Question Time for Democracy


A famous political commentator in the UK recently recalled that when he started his career his superior asked what he thought of an interview with a well-known politician. He replied, “well, he didn’t say much new”, only to be rebuked with the words “not the answers you fool, it’s the questions”!

Today more people than ever are asking questions about how our political systems work, if indeed they work and what we can do to improve the quality of leadership, parliaments and democracy. More people are entitled to vote than ever before with the extension of the franchise to women and youth whilst often less do, in percentage terms. There is more transparency than ever with watchdogs, whistle blowers, and an investigative press yet apparently less trust in politicians.

The general perception is that standards are declining in political life, an assumption that the Nolan report on ethics in the UK in the 1990s was unable to substantiate. On the contrary it indicated that corruption cases in the past were arguably more serious than many contemporary ones and parliamentary inquiries were relatively ineffectual.

Members of Parliament today are expected to live out their lives on a high moral ground whilst at the same time being “folksy” and human. Their privacy is as public as an airport X-ray scanner and they deal not just with constituency letters as of old but face round the clock electronic mail and often persistent anonymous abuse. With salaries on the whole less competitive than in private industry, the profession could become unattractive.

But there’s the rub. It is not really certain that politics is a job at all with a specified description. Qualifications are hazy and criteria for success limited to winning an election. Knowledge of say foreign languages or even the subject matter related to a certain ministry might not be seen as a qualification at all in comparison with party loyalty. Appointments, promotion and dismissal of government ministers mostly follow on the basis of a swift phone call with no feedback or explanation.

The relatively stable world of deferential politics in the immediate post-war period has given way to widespread sceptism which threatens to spill over to cynicism. 

In the 24/7 world of non-stop news and views, politics has become relegated to a kind of background music on omnipresent television in cafes and bars often with no sound. Pictures and a live ticker flicker by should the discerning viewer be at all interested while waiting for the next flight or drink. Both answers and questions in an interview on the screen are inaudible yet paradoxically people are more critical and less inclined to accept points at face value.

The relatively stable world of deferential politics in the immediate post-war period has given way to widespread sceptism which threatens to spill over to cynicism. But if this trend can be channelled into healthy questioning of the democratic system, then a renewal could be possible. Polls show that the over 60s faithfully troop out to vote whilst the younger generation pick and choose, switching party according to election and issues. They follow neither parents, a Church, nor partner but decide on an ad hoc basis. But people do engage for issues they consider important as the Scottish referendum on independence last year showed. And internationally public participation in law-making is encouraged by organisations such as the OSCE with a view to influencing policy decisions before they are made.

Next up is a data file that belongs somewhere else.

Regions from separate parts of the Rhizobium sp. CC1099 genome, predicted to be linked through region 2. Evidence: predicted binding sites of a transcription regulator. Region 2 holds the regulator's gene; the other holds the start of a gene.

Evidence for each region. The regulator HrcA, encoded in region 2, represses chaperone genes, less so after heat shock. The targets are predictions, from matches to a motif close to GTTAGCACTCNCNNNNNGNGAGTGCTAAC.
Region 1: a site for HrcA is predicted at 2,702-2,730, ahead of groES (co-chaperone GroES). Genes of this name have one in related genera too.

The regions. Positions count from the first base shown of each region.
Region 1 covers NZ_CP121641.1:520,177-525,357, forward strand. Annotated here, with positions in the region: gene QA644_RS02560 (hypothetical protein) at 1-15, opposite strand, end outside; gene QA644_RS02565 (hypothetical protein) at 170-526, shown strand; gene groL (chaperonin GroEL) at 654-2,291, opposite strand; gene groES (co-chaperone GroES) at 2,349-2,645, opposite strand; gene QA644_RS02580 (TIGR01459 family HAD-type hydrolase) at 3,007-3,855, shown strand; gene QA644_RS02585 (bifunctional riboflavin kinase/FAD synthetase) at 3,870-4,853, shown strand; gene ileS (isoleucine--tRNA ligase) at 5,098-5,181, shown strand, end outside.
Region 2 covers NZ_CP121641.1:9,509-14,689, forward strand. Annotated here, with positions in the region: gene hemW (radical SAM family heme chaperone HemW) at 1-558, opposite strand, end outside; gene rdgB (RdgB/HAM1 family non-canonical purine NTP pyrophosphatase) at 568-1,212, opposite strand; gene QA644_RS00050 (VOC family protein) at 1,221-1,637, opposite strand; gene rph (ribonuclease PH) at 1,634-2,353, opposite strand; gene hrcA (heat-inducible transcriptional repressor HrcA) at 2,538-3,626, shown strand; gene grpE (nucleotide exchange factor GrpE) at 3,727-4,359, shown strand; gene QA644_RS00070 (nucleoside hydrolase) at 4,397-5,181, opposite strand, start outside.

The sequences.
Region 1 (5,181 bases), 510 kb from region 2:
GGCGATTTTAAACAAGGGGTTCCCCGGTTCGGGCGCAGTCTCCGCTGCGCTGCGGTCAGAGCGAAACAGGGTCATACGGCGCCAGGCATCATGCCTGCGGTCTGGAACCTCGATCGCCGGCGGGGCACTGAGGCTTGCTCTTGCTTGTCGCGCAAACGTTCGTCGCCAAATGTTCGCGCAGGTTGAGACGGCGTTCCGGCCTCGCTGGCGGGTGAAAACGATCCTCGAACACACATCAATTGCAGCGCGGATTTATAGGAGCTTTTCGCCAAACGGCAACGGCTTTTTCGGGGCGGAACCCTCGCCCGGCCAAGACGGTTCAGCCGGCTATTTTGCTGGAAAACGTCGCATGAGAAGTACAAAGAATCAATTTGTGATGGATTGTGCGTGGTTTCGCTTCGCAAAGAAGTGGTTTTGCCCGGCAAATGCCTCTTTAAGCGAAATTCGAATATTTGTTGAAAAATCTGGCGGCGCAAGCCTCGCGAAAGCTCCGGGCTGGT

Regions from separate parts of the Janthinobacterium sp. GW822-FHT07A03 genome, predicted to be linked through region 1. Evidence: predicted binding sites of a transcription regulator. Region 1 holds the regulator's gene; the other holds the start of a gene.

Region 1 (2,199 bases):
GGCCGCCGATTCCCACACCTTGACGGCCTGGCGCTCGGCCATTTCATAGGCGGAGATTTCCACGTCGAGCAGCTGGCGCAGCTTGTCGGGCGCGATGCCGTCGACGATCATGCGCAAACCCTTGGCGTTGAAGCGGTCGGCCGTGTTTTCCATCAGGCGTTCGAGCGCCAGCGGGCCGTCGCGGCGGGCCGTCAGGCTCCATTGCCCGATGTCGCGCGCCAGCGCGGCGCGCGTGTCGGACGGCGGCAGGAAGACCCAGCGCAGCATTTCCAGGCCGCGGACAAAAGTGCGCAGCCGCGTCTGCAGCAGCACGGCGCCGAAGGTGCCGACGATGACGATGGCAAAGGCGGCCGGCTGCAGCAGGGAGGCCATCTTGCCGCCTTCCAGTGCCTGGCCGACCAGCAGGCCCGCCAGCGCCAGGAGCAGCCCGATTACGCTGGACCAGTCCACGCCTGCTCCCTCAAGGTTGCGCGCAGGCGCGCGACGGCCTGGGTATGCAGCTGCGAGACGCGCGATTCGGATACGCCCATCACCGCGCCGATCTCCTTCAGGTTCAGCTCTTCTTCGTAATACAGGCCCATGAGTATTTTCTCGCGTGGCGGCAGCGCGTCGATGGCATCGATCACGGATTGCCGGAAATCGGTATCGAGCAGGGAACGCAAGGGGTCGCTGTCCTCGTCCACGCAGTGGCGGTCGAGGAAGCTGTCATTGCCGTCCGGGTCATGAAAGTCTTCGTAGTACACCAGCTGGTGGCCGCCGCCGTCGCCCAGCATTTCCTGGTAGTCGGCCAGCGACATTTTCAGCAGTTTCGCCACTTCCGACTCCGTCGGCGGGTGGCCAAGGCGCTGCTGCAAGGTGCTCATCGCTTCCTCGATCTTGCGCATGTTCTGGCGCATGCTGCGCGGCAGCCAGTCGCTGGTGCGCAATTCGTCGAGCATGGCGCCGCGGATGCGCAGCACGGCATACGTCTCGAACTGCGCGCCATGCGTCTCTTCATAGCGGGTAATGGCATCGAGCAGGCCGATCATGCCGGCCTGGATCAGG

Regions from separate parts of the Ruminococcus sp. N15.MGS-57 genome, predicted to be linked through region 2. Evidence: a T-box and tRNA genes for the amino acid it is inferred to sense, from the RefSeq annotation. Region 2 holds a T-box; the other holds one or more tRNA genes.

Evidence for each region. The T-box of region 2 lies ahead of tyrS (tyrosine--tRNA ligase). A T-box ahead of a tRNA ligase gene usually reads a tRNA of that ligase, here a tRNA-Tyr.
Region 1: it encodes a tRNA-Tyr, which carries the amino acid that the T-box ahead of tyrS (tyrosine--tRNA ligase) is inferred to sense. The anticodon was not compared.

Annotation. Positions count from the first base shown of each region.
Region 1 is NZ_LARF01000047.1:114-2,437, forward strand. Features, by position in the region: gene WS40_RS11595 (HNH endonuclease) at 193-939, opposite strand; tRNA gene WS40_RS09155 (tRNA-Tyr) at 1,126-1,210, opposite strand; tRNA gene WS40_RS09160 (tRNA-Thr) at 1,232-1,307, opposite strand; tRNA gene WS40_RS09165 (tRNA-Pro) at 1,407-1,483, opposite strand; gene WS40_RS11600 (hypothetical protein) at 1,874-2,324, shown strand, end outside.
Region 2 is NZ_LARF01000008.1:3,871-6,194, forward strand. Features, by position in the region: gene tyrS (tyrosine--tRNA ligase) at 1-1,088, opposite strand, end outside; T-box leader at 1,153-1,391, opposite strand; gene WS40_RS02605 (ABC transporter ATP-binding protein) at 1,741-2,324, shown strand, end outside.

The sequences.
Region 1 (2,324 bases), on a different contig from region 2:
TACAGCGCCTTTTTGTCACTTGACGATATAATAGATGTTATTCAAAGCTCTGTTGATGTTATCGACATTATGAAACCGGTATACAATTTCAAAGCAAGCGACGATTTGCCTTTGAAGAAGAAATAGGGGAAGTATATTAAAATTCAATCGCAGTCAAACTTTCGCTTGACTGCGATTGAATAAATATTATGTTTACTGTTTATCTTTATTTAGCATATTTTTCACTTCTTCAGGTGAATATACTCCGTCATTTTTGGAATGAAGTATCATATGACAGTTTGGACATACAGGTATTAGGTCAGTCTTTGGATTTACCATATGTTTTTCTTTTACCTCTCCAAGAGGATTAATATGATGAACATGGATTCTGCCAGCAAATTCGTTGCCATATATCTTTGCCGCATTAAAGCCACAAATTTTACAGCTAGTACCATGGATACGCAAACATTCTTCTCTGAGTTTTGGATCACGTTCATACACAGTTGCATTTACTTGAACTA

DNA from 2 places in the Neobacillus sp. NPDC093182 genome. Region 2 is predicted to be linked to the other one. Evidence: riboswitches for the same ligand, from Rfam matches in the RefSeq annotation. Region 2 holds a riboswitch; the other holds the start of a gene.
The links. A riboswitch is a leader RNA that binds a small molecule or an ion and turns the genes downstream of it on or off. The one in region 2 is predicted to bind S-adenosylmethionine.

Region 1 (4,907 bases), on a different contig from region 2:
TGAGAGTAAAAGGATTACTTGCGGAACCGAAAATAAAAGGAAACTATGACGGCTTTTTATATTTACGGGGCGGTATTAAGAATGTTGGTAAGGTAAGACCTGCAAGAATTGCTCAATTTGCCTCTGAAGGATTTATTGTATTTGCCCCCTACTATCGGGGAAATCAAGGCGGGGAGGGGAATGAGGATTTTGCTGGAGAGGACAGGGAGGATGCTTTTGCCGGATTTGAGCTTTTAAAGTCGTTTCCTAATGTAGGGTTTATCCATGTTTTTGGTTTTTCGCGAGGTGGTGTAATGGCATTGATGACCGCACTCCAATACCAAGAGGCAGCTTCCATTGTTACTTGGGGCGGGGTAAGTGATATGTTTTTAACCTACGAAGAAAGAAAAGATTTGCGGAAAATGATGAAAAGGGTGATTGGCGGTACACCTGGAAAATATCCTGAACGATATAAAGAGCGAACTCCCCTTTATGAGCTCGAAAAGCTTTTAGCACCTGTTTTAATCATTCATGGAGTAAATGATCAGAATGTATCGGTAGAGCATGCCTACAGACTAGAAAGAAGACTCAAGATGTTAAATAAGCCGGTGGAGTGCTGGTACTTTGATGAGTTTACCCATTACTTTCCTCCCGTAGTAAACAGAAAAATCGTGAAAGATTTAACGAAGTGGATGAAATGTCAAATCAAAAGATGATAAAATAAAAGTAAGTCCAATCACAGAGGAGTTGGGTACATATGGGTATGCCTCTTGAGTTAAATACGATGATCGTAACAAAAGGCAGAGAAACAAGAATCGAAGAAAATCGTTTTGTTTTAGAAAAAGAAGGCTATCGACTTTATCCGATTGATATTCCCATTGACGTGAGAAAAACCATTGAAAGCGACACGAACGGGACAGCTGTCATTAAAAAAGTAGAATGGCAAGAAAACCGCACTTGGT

Deference has given way to dissatisfaction which could transform dialectically into democratic renewal.

So instead of bemoaning the state of democracy we could change our expectations of how people should interact with politics. Deference has given way to dissatisfaction which could transform dialectically into democratic renewal.

In the process of the rejuvenation of democracy, parliaments play a crucial role but they need to modernise and adapt to the twenty first century without ditching strong traditions. For many in the UK the Westminster model has negative connotations associated with an elite bubble on a different planet even more light years away from life on earth than Mars.

Parliaments are the conduit between the voters and the Executive, the forum for strong Oppositions to live out their views and the voice and ears of the people. In recent years the UK parliament has begun to claw back some of its powers lost to the Government with a stronger backbench committee with its own sense of identity. Debates can make a difference on real issues whether the European Union or war and peace and through an outreach programme parliament has started to connect to regions beyond the Circle Line of the London Underground.

Committees that are elected have deprived the party whips of patronage that once stultified their work. The process is arduous but means that a government cannot take for granted what will happen in parliament. Unpredictability as the current UK Speaker noted, is an important factor in the renewal of parliamentary democracy. Politics is one big question time which is the very oxygen of our contemporary democracies.


Feature image: UK Houses of Parliament by Kyoko Escamilla/Flickr

Melanie Sully

Director, Institute of Go-Governance, Vienna

United Kingdomglobal
Published Date
October 22, 2015